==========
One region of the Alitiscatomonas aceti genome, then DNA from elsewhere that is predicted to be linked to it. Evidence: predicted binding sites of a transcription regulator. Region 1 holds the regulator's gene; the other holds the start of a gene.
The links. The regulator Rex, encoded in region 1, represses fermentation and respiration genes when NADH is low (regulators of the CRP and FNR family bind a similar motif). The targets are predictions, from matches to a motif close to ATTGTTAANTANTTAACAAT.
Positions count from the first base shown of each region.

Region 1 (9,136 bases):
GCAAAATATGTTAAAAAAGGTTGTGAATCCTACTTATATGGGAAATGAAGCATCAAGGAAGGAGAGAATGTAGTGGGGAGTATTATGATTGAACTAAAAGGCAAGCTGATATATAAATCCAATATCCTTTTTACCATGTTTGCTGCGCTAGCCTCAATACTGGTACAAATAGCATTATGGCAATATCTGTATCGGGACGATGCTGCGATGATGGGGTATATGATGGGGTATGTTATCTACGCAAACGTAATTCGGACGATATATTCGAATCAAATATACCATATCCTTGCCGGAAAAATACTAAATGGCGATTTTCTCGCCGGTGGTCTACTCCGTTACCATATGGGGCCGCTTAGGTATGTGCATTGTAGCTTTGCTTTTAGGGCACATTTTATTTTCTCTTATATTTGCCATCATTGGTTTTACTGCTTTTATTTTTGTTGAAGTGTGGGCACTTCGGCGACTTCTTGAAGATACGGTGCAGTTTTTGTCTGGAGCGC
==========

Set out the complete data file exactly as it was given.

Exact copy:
One region of the Alitiscatomonas aceti genome, then DNA from elsewhere that is predicted to be linked to it. Evidence: predicted binding sites of a transcription regulator. Region 1 holds the regulator's gene; the other holds the start of a gene.
The links. The regulator Rex, encoded in region 1, represses fermentation and respiration genes when NADH is low (regulators of the CRP and FNR family bind a similar motif). The targets are predictions, from matches to a motif close to ATTGTTAANTANTTAACAAT.
Positions count from the first base shown of each region.

Region 1 (9,136 bases):
GCAAAATATGTTAAAAAAGGTTGTGAATCCTACTTATATGGGAAATGAAGCATCAAGGAAGGAGAGAATGTAGTGGGGAGTATTATGATTGAACTAAAAGGCAAGCTGATATATAAATCCAATATCCTTTTTACCATGTTTGCTGCGCTAGCCTCAATACTGGTACAAATAGCATTATGGCAATATCTGTATCGGGACGATGCTGCGATGATGGGGTATATGATGGGGTATGTTATCTACGCAAACGTAATTCGGACGATATATTCGAATCAAATATACCATATCCTTGCCGGAAAAATACTAAATGGCGATTTTCTCGCCGGTGGTCTACTCCGTTACCATATGGGGCCGCTTAGGTATGTGCATTGTAGCTTTGCTTTTAGGGCACATTTTATTTTCTCTTATATTTGCCATCATTGGTTTTACTGCTTTTATTTTTGTTGAAGTGTGGGCACTTCGGCGACTTCTTGAAGATACGGTGCAGTTTTTGTCTGGAGCGC